This also helps managers avoid trapping the wrong bear, perhaps one who might simply wander into a trap set for the “problem” bear. Ironically, this can earn the wrong bear a strike because, by entering the trap, they’re considered to have become more habituated to accessing “easy food.” Recognizing animal agency can also challenge the idea of “problem” or “nuisance” animals that policies like the two-strike directive seek to address. Humans can inadvertently attract animals by providing easy access to food, making urban spaces more attractive than the prime habitat.
“When we attract them and feed them and are really actually inviting them to come closer,” says Boonman-Berson, “I think we should not speak about the ‘problem animal’ because the animal is not a problem.”
The answer, she says, often involves focusing on educating humans rather than managing animals.
“They also call it people management [in Colorado],” says Boonman-Berson. “It’s not black bear management, it’s people management.” The wildlife managers she observed educated residents by encouraging them to secure their trash, keep doors locked, and not grow fruit trees inside areas where they didn’t want bears to venture. This is an example of how humans and animals both contribute to shaping shared environments — one of the tenets of animal agency.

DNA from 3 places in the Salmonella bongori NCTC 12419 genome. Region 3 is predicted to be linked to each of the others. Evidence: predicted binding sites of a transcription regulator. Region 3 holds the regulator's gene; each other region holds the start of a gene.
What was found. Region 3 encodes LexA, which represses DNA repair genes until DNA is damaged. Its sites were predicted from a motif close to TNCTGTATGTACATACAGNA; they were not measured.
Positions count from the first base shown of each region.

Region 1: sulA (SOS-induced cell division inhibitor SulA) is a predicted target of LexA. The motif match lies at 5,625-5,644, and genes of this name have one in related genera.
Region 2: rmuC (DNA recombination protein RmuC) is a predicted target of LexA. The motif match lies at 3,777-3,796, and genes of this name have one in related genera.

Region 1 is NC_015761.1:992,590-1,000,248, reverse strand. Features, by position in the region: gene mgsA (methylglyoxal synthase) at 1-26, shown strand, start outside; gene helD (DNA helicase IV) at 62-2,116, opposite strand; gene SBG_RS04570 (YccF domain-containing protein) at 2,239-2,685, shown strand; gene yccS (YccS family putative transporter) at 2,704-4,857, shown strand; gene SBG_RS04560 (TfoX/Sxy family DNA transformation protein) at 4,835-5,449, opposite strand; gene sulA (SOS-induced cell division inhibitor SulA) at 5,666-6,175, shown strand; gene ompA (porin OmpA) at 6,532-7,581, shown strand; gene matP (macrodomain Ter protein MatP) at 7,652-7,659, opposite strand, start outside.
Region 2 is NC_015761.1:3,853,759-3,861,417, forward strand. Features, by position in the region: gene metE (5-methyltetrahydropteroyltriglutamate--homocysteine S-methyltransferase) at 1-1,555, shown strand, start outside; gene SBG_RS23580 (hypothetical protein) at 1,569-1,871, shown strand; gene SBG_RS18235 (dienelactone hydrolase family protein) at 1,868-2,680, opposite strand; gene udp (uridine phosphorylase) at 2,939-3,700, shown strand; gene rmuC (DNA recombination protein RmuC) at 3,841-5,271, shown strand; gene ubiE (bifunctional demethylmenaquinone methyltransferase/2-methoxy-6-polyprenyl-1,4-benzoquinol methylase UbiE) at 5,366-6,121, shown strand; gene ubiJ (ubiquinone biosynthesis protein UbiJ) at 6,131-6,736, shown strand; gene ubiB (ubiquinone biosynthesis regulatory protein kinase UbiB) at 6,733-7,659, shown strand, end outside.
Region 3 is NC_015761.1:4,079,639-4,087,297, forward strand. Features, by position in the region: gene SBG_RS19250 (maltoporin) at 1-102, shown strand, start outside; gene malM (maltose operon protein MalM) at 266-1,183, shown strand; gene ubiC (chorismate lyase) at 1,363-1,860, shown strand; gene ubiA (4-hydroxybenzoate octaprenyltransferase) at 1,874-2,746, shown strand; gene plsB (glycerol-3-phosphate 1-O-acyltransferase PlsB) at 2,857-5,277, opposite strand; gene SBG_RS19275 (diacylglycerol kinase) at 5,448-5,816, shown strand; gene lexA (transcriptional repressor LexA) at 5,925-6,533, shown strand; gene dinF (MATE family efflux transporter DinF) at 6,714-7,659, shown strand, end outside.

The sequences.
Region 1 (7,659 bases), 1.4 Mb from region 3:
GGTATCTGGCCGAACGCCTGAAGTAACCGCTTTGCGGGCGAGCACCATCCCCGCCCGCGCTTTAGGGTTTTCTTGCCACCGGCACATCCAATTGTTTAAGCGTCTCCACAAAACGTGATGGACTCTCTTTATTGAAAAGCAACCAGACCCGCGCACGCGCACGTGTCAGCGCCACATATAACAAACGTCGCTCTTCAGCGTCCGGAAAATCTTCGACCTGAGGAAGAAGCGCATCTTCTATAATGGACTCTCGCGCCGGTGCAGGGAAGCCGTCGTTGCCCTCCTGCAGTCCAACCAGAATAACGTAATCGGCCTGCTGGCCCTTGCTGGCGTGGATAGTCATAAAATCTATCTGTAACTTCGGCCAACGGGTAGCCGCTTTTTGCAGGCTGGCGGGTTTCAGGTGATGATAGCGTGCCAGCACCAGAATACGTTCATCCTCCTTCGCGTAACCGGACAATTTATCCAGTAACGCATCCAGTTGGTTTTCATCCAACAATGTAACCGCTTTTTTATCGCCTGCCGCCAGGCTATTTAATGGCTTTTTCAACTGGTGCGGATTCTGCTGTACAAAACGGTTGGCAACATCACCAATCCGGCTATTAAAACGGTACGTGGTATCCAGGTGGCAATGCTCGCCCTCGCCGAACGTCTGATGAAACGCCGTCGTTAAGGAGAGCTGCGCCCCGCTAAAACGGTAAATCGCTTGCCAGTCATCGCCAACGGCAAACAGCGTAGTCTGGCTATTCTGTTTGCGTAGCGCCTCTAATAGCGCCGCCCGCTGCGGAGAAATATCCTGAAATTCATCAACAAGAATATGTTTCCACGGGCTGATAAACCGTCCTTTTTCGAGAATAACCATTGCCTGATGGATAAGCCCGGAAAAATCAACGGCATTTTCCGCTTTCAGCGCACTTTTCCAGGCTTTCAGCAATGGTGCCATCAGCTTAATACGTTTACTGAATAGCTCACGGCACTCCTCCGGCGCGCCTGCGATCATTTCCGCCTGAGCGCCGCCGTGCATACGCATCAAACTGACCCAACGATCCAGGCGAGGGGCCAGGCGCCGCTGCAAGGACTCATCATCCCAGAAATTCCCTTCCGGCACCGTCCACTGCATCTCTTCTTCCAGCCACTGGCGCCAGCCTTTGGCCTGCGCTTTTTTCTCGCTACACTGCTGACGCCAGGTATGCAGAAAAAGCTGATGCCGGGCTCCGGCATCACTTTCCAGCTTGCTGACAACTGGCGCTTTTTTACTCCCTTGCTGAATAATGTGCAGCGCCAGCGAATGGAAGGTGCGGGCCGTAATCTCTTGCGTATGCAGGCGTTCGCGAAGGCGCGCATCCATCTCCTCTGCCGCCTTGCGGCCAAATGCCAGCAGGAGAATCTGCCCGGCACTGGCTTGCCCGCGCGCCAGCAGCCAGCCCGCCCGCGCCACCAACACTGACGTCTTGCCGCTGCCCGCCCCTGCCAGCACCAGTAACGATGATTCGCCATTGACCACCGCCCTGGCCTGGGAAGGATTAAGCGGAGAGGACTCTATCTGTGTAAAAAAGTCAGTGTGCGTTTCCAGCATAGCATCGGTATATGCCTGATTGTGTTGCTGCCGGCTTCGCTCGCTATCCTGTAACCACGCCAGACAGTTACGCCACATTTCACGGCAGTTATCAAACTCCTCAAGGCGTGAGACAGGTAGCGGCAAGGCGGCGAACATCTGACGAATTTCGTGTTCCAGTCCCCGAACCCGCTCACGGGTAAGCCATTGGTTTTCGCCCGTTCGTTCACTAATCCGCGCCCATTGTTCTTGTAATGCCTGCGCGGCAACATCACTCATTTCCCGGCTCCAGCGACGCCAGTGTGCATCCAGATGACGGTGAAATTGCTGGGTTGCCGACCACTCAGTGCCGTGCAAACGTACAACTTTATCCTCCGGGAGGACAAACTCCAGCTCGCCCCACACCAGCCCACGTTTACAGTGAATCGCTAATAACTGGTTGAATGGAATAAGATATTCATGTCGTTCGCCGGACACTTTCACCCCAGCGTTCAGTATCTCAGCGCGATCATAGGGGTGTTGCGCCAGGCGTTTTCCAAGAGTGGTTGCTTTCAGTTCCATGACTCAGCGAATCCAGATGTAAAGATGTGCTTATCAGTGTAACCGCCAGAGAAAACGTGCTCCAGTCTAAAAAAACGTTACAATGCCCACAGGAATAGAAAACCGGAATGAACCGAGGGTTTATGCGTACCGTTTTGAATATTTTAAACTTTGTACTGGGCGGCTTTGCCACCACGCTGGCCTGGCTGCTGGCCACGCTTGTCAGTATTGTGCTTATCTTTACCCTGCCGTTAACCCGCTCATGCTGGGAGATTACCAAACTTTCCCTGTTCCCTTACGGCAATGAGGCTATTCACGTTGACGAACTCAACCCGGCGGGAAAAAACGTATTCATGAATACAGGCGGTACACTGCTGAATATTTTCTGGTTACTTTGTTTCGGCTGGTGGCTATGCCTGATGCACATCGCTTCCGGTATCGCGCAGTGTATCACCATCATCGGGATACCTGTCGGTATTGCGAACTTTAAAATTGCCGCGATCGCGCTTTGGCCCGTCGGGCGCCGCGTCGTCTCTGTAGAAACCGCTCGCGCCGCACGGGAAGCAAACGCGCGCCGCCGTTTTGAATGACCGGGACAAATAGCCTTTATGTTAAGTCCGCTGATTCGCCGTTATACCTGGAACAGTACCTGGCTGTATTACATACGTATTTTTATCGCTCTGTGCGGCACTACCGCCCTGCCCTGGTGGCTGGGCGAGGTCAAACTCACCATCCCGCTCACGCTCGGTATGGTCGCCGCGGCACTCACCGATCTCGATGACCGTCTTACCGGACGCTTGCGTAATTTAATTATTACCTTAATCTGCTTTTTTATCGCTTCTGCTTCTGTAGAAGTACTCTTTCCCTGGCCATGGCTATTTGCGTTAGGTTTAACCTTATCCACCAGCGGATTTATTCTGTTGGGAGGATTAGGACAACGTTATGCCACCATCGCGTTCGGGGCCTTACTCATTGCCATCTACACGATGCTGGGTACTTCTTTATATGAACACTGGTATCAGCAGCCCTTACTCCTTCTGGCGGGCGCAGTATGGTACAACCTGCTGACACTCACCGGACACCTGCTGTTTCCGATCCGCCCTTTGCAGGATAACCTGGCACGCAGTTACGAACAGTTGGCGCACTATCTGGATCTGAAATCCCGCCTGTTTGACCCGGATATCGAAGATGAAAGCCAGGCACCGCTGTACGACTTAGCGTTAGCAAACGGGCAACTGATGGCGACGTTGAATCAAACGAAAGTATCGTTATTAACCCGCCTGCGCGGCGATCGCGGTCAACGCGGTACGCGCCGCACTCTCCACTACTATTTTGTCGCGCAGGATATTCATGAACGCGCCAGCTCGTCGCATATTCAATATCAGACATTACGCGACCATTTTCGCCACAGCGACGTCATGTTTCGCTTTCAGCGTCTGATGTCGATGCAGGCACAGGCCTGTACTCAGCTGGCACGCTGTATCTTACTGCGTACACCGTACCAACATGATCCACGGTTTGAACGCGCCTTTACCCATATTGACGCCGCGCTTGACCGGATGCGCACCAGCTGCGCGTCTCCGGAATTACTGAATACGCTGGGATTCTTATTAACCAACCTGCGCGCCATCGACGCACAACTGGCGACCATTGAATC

These examples show some of the possibilities for integrating the concept of animal agency into wildlife management — but also the challenges. Different aspects of animal agency — personality, social learning, adaptability, and relationship with humans — may be more or less relevant depending on the species and contexts, Hayek and his coauthors argue in their paper. They also acknowledge that there are barriers to a more widespread integration of animal agency into conservation practices, since it introduces “nonuniformity, uncertainty and complexity at the modeling, planning and implementation stages” and might require “more complex, expensive and computationally intensive simulations.”
Indeed, the integration of animal agency into conservation plans has so far been “piecemeal, temporary, and not very popular,” Hayek says.
But, he adds, acknowledging the diversity of behaviors and experiences among animals of the same species can at least start to challenge the assumptions that guide much wildlife management and conservation.
“We can find plenty of examples of animals and humans actually learning from one another in a pretty rich way,” says Hayek. “And that is kind of a mark against the top-down nature of some conservation programs that don’t look to animals for direction.”
Previously in The Revelator: